yeovil at War

George Albert ricketts

Killed in action in Mesopotamia

 

George Albert Ricketts was born in Yeovil in 1888, the son of leather dyer John Samuel Ricketts (1868-1900) and Alice née Penny (1869-1922). In the 1891 census John and Alice were listed living at 3 South Place, South Street, with three-year old George and his one-year old sister Beatrice Lily, known as Lily. John Ricketts died in Yeovil in 1900 and in the census the following year Alice was listed as a widow at 4 South Place (a re-numbering? or did she move next door?) with George and Lilly plus her later children Elsie May (b1893), Ethel Rose (b1896) and Amy Maud (b1890). Alice gave her occupation as a leather glover and 13-year old George gave his as a grocer's porter.

George, however, was to become a career soldier. Enlisting in Sherborne, he became a Private in the 2nd Battalion, Dorsetshire Regiment. His Service Number 8317 indicates that he enlisted in the summer of 1907 at which time the Battalion was stationed in Madras, India.

In the 1911 census George was listed at an undisclosed military establishment somewhere in 'Ceylon and India' but this was, no doubt, in Madras. He was listed as a 23-year old unmarried Private.

In the summer of 1914 George was on home leave, at which time he married Bessie Hoare (1884-1955) at St John's church, Yeovil.

 Whether George returned to India or not before the outbreak of war is not known but the 2nd Battalion was in Poona, India, when war broke out and was shipped to Mesopotamia, landing at Fao in the Persian Gulf on 6 November 1914. George may have joined his battalion there.

The 2nd Battalion was trapped in the Siege of Kut al-Amarah (7 December 1915 – 29 April 1916). This was the besieging of a strong British-Indian garrison in the town of Kut al-Amarah, 160 kilometres (100 mi) south of Baghdad, by the Ottoman Army. During the siege at Kut al-Amarah, a composite battalion, composed of returned wounded and other details from the 2nd Dorsets and 2nd Norfolks, was formed at El Orah. It was called the "English Composite Battalion" or the "Norsets" and was under command of the 21st Indian Brigade, 7th (Meerut) Indian Division. Equipped with only one machine gun and manned by inexperienced officers and new recruits, the Norsets were nonetheless put straight into the front line trenches. Two weeks of trench warfare ensued during which time the 2nd Dorsets lost three men killed. In February, further reinforcements for the 2nd Dorsets arrived in the form of 13 officers and 200 men, while another 50 men arrived in March.

They were forced to surrender on 29 April 1916 after 100 days and many of the 2nd Dorsets were captured by the Turks and suffered cruelly in the 'death march' to prisoner of war camps in Turkey. Seventy percent of the 12,500 men who went into captivity died on the march and through subsequent ill treatment. Of the 350 men of the 2nd Dorsets captured, only 70 survived their captivity. The Mesopotamian campaign is remembered for the heat of the desert (120° Fahrenheit was common), the Euphrates valley and the hardship and shameful suffering of many of the wounded.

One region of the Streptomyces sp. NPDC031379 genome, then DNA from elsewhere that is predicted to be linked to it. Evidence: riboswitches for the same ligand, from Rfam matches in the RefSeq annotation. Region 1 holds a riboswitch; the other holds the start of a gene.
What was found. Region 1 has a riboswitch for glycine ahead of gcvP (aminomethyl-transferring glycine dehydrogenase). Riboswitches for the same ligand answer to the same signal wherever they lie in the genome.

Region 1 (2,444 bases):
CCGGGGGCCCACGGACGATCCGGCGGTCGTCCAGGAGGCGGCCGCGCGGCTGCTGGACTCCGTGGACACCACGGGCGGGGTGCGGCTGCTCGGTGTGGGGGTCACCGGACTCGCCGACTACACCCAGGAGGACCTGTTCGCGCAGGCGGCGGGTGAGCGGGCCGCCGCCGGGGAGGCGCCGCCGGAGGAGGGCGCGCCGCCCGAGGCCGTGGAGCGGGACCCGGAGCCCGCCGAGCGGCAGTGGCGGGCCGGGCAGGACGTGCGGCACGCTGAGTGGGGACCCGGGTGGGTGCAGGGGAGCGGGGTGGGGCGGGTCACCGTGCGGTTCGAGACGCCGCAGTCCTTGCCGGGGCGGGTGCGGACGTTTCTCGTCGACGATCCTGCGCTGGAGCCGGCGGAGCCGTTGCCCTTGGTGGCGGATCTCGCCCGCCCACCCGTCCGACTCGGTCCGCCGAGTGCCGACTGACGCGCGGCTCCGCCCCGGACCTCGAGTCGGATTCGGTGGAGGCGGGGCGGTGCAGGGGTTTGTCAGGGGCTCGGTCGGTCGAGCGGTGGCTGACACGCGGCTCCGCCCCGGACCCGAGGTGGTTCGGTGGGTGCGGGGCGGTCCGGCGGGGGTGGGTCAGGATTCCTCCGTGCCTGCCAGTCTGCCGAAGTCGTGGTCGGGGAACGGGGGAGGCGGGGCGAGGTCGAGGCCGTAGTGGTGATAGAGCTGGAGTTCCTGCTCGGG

On 21 July 1916, as a consequence of its losses at Kut al-Amarah, the 2nd Battalion was reconstituted and became Corps Troops in the 3rd Indian Army Corps (Tigris Corps). From September 1916 they were allocated to the Tigris Defences.

On 31 December 1916 George Ricketts was killed in action during the day-to-day fighting in Mesopotamia. He was aged 28 and by the time of his death he had achieved the rank of Staff Sergeant Major. George was commemorated on the now-destroyed Basra Memorial, Iraq, and his name is recorded on the War Memorial in the Borough.

 

gallery

 

 

British troops on the banks of the River Tigris during the siege of Kut, early 1916.

 

British soldiers at Kut al-Amara, 1916.

 

A British supply depot at Kut al-Amara, 1916. It was vulnerable to harassing by Turkish aircraft.


The Commonwealth War Graves Commission certificate in memory of George Ricketts.

 

The Basra War Memorial was destroyed during the Iraq war and, once the current climate of political instability improves, will be rebuilt by the Commonwealth War Graves Commission.

The Basra Memorial commemorates more than 40,500 members of the Commonwealth forces who died in the operations in Mesopotamia from the Autumn of 1914 to the end of August 1921 and whose graves are not known. The memorial was designed by Edward Warren and unveiled by Sir Gilbert Clayton on the 27th March 1929.

Whilst the current climate of political instability persists it is not possible for the Commonwealth War Graves Commission to manage or maintain its cemeteries and memorials located within Iraq. Alternative arrangements for commemoration have therefore been implemented and a two volume Roll of Honour listing all casualties buried and commemorated in Iraq has been produced. These volumes are on display at the Commission's Head Office in Maidenhead and are available for the public to view.